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#FIDIC_GAMA2017: African engineers face a ‘wicked' trilemma

Addressing Africa's infrastructure deficit, according to the World Bank, will cost about $93bn a year. That's a pretty penny, even by Bill Gates standards. The gap is certainly daunting, but James Cullis, global service group leader: water at Aurecon, proposes we err on the side of optimism. Rather than indulging in the view that Africa is infrastructure light, he suggests we consider Africa as being infrastructure ready.
James Cullis, global service group leader: water, Aurecon
The continent’s lack of infrastructure affords us the opportunity to plot a development path that’s more geared towards sustainable development, said Cullis. We don’t have to make the same mistakes made by our developed counterparts. Cullis was part of the speaker lineup at the recently concluded 24th Annual FIDIC-GAMA Conference on Infrastructure. The 2017 iteration was themed “African Partnerships for Sustainable Growth”.

A healthy sense of optimism, however, requires a firm grasp of reality. Our reality is that, due to its infrastructure deficit, among other reasons, Africa is particularly vulnerable to climate change. But climate change isn’t our only challenge...

The African engineer’s trilemma

With rapid urbanisation, engineers are faced with increasing social pressure to address the backlog in terms of basic services and delivery, explained Cullis, while on the other side we have increasing environmental stress, not only as a result of climate change, but land use change, degradation of water quality, deforestation etc. The third issue entails current resource constraints to development in terms of financial, human, and natural capital. Cullis dubs this trilemma, with its extremely complex dynamics, a super wicked problem or a wicked problem squared.

Solving for a wicked problem squared

He believes engineers need to be less analytical and embrace disruption, innovation and new ways of thinking in order to solve these challenges. Problem-solving using the principles of design thinking is how Aurecon goes about its business, using a more empathetic approach that really grapples with a challenge before implementing a solution.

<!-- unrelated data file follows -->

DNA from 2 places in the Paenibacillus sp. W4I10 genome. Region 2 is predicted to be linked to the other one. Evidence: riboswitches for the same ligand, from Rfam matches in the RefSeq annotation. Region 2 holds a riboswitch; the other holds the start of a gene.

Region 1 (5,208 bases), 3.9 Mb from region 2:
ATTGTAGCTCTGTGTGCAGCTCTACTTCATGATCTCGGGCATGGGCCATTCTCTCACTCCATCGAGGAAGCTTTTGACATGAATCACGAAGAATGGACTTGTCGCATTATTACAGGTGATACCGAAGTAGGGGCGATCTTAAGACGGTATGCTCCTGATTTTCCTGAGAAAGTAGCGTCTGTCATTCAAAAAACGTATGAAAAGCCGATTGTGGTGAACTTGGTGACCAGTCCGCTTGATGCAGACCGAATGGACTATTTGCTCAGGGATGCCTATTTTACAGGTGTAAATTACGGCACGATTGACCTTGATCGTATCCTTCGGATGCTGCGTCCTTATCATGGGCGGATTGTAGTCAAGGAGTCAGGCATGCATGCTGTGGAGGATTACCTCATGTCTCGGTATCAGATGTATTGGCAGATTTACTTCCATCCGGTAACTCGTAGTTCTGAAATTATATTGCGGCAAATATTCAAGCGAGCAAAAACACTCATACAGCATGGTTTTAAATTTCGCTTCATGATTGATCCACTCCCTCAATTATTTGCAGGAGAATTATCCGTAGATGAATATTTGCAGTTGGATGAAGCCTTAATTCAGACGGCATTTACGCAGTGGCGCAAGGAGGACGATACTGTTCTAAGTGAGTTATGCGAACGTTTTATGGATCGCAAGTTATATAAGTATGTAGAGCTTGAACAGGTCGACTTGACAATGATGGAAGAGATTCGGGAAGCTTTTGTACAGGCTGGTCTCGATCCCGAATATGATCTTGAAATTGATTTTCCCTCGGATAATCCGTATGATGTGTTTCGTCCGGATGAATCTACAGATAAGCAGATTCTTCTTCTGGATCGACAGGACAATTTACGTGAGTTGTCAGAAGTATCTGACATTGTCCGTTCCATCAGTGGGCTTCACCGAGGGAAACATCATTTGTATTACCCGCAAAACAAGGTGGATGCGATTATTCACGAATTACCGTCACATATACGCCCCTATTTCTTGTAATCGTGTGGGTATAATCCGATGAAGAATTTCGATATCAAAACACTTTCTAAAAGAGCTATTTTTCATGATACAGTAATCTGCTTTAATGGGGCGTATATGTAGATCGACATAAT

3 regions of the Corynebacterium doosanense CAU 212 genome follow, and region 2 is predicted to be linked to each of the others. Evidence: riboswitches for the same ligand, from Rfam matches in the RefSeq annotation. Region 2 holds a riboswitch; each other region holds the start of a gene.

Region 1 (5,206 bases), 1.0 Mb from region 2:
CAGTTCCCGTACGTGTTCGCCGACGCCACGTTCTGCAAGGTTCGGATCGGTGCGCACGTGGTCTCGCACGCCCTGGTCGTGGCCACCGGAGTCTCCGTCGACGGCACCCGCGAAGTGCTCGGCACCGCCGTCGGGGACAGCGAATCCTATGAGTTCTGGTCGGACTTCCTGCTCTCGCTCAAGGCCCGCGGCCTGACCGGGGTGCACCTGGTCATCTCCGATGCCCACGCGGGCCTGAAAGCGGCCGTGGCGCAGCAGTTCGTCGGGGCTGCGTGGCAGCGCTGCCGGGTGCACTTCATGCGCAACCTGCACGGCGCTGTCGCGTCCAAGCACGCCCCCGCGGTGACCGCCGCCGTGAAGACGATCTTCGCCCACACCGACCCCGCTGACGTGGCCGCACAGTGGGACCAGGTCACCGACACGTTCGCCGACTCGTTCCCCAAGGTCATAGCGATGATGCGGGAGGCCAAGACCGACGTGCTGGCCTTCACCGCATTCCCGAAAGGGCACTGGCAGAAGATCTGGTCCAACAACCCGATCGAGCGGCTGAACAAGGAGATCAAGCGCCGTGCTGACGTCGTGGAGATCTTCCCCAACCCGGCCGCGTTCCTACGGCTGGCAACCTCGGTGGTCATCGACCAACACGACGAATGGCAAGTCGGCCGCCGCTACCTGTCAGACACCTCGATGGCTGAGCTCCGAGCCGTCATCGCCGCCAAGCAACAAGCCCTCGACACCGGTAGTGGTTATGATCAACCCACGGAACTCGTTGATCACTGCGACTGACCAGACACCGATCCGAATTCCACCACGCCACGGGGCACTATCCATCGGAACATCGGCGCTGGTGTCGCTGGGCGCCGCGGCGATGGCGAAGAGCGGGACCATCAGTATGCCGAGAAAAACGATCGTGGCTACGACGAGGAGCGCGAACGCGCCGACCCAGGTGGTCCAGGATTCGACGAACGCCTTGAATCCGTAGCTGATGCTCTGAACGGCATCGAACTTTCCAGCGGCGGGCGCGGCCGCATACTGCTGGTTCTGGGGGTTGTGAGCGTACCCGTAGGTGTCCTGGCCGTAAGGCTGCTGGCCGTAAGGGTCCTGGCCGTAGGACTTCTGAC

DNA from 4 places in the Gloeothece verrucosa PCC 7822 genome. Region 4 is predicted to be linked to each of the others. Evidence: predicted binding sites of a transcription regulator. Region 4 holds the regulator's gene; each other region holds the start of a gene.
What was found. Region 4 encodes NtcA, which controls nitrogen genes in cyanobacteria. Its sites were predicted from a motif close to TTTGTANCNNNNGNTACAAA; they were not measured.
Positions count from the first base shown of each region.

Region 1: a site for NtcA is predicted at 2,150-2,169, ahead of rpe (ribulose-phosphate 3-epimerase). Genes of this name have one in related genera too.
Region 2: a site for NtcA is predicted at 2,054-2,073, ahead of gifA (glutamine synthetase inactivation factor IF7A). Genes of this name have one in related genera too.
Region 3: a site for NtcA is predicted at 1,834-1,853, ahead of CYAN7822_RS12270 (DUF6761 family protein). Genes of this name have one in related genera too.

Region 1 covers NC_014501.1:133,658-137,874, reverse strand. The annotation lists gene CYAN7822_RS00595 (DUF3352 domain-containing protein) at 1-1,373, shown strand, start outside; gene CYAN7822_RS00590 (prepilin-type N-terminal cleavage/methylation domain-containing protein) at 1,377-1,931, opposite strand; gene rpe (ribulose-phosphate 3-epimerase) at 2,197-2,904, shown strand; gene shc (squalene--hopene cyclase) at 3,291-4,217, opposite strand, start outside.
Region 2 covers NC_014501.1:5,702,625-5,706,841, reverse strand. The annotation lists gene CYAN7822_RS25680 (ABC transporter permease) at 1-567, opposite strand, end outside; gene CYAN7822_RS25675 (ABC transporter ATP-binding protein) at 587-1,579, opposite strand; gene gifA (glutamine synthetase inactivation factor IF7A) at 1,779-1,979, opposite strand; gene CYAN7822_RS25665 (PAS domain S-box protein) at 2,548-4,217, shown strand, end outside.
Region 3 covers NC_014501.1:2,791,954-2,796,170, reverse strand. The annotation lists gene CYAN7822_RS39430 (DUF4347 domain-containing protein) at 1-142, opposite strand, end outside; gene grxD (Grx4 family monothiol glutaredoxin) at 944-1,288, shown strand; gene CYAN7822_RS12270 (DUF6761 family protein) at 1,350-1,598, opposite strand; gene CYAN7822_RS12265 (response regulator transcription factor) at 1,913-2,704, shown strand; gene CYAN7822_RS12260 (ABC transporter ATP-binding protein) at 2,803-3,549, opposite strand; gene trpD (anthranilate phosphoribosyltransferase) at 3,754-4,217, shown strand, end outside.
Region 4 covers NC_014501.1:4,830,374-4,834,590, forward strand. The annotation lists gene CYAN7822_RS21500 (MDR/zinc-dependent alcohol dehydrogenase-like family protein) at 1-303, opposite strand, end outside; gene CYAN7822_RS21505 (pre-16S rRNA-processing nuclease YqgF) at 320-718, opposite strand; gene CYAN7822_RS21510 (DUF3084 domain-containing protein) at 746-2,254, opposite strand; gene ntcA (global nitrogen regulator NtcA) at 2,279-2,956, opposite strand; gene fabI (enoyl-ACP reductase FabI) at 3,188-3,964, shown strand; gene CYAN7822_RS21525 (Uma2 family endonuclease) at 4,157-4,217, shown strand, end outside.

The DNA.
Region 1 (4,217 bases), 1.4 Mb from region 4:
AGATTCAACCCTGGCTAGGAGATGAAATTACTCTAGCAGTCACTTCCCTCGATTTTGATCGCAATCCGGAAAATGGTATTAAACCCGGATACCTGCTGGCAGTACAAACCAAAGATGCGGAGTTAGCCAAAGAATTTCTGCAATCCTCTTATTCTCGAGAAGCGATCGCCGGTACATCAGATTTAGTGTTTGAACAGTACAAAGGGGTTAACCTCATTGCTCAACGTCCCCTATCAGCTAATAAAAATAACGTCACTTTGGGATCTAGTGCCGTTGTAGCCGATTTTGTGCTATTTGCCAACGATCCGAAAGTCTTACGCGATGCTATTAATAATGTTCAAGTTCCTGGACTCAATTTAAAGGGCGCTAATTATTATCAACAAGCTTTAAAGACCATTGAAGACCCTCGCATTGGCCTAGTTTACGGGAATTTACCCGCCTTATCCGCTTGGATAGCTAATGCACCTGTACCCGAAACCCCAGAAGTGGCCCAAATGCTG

"We as engineers like to jump into the solution as quickly as we can, and often it's the wrong solution because we don't actually understand the problem," he said.

#FIDIC_GAMA2017: How engineers can help co-create a better Africa

African engineers have been relegated to filling in the technical blanks...

By Sindy Peters 12 May 2017

Emphasising the necessity of collaboration between all stakeholders - engineers, clients, communities, decision-makers - Cullis said, “We've got to co-discover the challenges as well as co-explore the solutions.”

We also need to invest in quality infrastructure in Africa, he said, based on principles such as full lifecycle cost accounting encompassing both direct and indirect economic impacts.

Inclusivity is also becoming more and more a priority in the infrastructure development space. "Instead of transplanting information and knowledge from the West and putting it into Africa, it has to be much more inclusive - you have to think about issues that are relevant, like job creation, inequality, using local knowledge, and local information. There's a big drive to use more African consulting engineers, design engineers and practitioners on the ground," said Cullis.

Building for the future

As a forward-thinking profession, engineers need to consider future risks for the continent, such as those presented by climate change, he said. It makes sense to prepare for these risks now by rolling out resilient infrastructure, which can take up to 20-30 years, as this could help mitigate the impact of potential extreme scenarios into the future.

There are also a number of benefits to building for resilience, said Cullis, as he explained the concept of 'realising the resilience dividend'. He used the example of investing in a stormwater drainage system built around a water-centred urban design concept that uses urban river corridors. The system could help preserve those rivers, build wetlands and open areas along floodplains, and in the process this has positive impacts on water and air quality, provides opportunities for urban agriculture, reduces the urban heat island effect, all of which has benefits for surrounding communities.

"We need to start embracing that approach of building forward so that we don't make the same mistakes that have been made in the past when we try to build the infrastructure of Africa going forward," concluded Cullis.

Go to for more info on the conference. For more info on FIDIC and its members, go to FIDIC-GAMA 2017 was held at the CTICC, 7-10 May.
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About Sindy Peters

Sindy Peters (@sindylp) is managing editor at She can be reached at .